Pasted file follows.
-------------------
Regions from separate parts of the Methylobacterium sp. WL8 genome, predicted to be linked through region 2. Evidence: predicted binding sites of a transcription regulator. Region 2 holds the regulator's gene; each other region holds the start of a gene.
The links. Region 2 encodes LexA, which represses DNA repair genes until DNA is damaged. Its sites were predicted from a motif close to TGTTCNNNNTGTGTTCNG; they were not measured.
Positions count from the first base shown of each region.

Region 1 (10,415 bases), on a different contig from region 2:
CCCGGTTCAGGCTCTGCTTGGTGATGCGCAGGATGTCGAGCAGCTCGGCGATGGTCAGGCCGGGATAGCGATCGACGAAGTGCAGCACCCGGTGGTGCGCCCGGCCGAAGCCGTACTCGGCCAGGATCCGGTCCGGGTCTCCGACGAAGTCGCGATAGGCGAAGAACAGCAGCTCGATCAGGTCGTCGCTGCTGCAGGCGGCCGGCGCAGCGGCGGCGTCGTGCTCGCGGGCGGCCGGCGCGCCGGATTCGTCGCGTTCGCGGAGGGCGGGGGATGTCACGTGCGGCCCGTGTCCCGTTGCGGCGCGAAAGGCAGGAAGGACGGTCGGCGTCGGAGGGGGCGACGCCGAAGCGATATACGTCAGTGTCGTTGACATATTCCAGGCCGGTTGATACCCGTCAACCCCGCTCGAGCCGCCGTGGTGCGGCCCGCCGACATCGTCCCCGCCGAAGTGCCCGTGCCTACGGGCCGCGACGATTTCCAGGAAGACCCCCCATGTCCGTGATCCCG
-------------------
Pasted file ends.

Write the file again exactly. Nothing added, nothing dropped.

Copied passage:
Regions from separate parts of the Methylobacterium sp. WL8 genome, predicted to be linked through region 2. Evidence: predicted binding sites of a transcription regulator. Region 2 holds the regulator's gene; each other region holds the start of a gene.
The links. Region 2 encodes LexA, which represses DNA repair genes until DNA is damaged. Its sites were predicted from a motif close to TGTTCNNNNTGTGTTCNG; they were not measured.
Positions count from the first base shown of each region.

Region 1 (10,415 bases), on a different contig from region 2:
CCCGGTTCAGGCTCTGCTTGGTGATGCGCAGGATGTCGAGCAGCTCGGCGATGGTCAGGCCGGGATAGCGATCGACGAAGTGCAGCACCCGGTGGTGCGCCCGGCCGAAGCCGTACTCGGCCAGGATCCGGTCCGGGTCTCCGACGAAGTCGCGATAGGCGAAGAACAGCAGCTCGATCAGGTCGTCGCTGCTGCAGGCGGCCGGCGCAGCGGCGGCGTCGTGCTCGCGGGCGGCCGGCGCGCCGGATTCGTCGCGTTCGCGGAGGGCGGGGGATGTCACGTGCGGCCCGTGTCCCGTTGCGGCGCGAAAGGCAGGAAGGACGGTCGGCGTCGGAGGGGGCGACGCCGAAGCGATATACGTCAGTGTCGTTGACATATTCCAGGCCGGTTGATACCCGTCAACCCCGCTCGAGCCGCCGTGGTGCGGCCCGCCGACATCGTCCCCGCCGAAGTGCCCGTGCCTACGGGCCGCGACGATTTCCAGGAAGACCCCCCATGTCCGTGATCCCG